With the climate crisis intensifying, the struggle to defend the environment in Latin America and the Caribbean has only evolved. However, at the same time, respect for the human rights of environmental activists in the region seems to have diminished. To address this challenge, the Regional Agreement on Access to Information, Public Participation and Justice in Environmental Matters in Latin America and the Caribbean, better known as the Escazú Agreement, was created.
This regional treaty is an instrument to promote transparency, compliance with access to environmental information, citizen participation in important environmental decisions, and access to justice. It aims to guarantee human rights of environmental activists, as well as to oblige states to facilitate tools so that they can be heard before the corresponding judicial bodies.
In the first stage of the agreement, 24 out of 33 Latin American and Caribbean nations signed, and it currently has 15 states as parties. Grenada, Belize and Chile were the last countries to join the treaty, and Costa Rica and Dominican Republic closed the ratification debate. Worse still, the Bahamas, Barbados, Cuba, El Salvador, Honduras, Suriname, Trinidad and Tobago and Venezuela did not participate in this agreement.
Constitutional Court’s Escazú arguments
Three months before the second extraordinary meeting of the Conference of the Parties (COP2) in Buenos Aires, Argentina, the Dominican Constitutional Court (TC) declared the treaty “not in accordance with the Constitution“. This COP2 event was important for the Escazú Agreement – the first members of the Implementation and Compliance Support Committee of the Escazú Agreement were to be chosen. Through this process, seven members from 10 candidates of different nations were to be chosen who will serve in their personal capacity, detached from the executive, legislative and judicial branches of government.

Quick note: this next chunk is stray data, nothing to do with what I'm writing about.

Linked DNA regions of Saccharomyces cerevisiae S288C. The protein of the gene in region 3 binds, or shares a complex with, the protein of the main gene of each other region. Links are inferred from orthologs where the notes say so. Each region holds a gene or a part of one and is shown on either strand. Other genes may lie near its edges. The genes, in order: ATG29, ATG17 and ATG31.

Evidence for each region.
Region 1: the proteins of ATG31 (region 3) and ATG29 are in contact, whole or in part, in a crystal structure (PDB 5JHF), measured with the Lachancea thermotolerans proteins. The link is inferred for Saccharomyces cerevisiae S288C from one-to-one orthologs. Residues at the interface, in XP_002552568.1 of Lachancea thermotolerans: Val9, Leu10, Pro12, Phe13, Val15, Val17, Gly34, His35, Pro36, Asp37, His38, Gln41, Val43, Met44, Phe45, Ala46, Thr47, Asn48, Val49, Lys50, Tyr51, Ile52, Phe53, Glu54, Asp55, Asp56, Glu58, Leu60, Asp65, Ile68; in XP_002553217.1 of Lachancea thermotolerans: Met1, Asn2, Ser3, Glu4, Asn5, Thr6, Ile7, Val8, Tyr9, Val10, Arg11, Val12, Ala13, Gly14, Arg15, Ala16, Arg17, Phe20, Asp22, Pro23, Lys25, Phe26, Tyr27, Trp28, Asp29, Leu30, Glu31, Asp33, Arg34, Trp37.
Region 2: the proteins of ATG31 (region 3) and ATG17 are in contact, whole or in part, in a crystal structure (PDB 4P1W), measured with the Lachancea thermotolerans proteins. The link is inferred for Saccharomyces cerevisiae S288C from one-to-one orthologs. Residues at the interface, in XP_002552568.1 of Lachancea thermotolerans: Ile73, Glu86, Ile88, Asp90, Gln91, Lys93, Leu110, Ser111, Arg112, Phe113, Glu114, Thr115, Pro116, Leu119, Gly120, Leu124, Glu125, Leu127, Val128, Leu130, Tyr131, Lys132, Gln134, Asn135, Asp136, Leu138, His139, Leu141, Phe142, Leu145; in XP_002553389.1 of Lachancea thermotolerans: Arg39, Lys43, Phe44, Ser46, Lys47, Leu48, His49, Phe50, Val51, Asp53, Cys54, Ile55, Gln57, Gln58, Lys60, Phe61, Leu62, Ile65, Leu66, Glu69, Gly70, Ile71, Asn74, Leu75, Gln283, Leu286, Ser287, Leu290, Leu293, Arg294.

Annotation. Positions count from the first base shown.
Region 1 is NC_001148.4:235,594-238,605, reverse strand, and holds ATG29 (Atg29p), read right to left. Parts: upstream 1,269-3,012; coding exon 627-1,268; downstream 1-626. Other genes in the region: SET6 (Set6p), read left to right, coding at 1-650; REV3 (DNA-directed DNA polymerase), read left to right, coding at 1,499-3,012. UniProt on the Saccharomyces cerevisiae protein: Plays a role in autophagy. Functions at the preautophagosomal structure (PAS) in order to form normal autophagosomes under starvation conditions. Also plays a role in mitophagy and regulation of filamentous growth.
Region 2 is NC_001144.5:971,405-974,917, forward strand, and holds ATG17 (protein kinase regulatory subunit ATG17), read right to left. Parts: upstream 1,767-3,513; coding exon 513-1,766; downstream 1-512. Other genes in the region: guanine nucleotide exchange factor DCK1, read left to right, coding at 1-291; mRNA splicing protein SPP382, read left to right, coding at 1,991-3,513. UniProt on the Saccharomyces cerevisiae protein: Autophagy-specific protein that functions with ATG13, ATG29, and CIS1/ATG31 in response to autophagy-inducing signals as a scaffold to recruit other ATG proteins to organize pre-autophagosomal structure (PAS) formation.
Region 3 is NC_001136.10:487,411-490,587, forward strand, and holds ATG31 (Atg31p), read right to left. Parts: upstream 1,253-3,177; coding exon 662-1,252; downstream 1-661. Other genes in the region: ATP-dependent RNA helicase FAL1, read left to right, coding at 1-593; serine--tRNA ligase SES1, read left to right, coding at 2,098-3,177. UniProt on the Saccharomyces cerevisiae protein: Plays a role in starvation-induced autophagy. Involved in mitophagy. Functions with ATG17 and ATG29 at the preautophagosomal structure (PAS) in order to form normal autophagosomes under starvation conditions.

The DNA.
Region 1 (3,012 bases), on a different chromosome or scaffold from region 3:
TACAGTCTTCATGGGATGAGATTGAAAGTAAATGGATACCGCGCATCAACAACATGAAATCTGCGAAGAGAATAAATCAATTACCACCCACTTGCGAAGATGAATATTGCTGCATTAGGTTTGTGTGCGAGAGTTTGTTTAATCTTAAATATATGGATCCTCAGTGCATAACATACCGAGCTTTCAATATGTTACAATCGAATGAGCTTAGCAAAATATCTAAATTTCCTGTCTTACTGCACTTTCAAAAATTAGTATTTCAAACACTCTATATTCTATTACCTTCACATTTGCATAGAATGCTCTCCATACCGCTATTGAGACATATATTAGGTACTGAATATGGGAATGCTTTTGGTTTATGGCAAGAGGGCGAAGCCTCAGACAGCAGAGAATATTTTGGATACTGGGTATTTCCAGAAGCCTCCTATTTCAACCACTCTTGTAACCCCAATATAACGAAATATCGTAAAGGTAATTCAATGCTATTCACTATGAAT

The supreme organ sustains the sentence TC/0076/23 in article three of the Constitution on the inviolability of sovereignty and the principle of non-intervention; article 49.1 consisting of freedom of expression and information, and article 110 which deals with the non-retroactivity of the law or legal certainty.
“Apart from what has been explained, this Constitutional Court emphasizes that several aspects of the analyzed agreement do not generate novelty for the Dominican legal system in the matter, since, in relation to access to justice to seek public information, there are administrative mechanisms and constitutional guarantees such as the action of amparo that can be used to safeguard the right to free access to public information. In addition, there is the National Environmental and Natural Resources Management System, created by the aforementioned Law No. 64-00 (…)”, argues the Constitutional Court in its decision.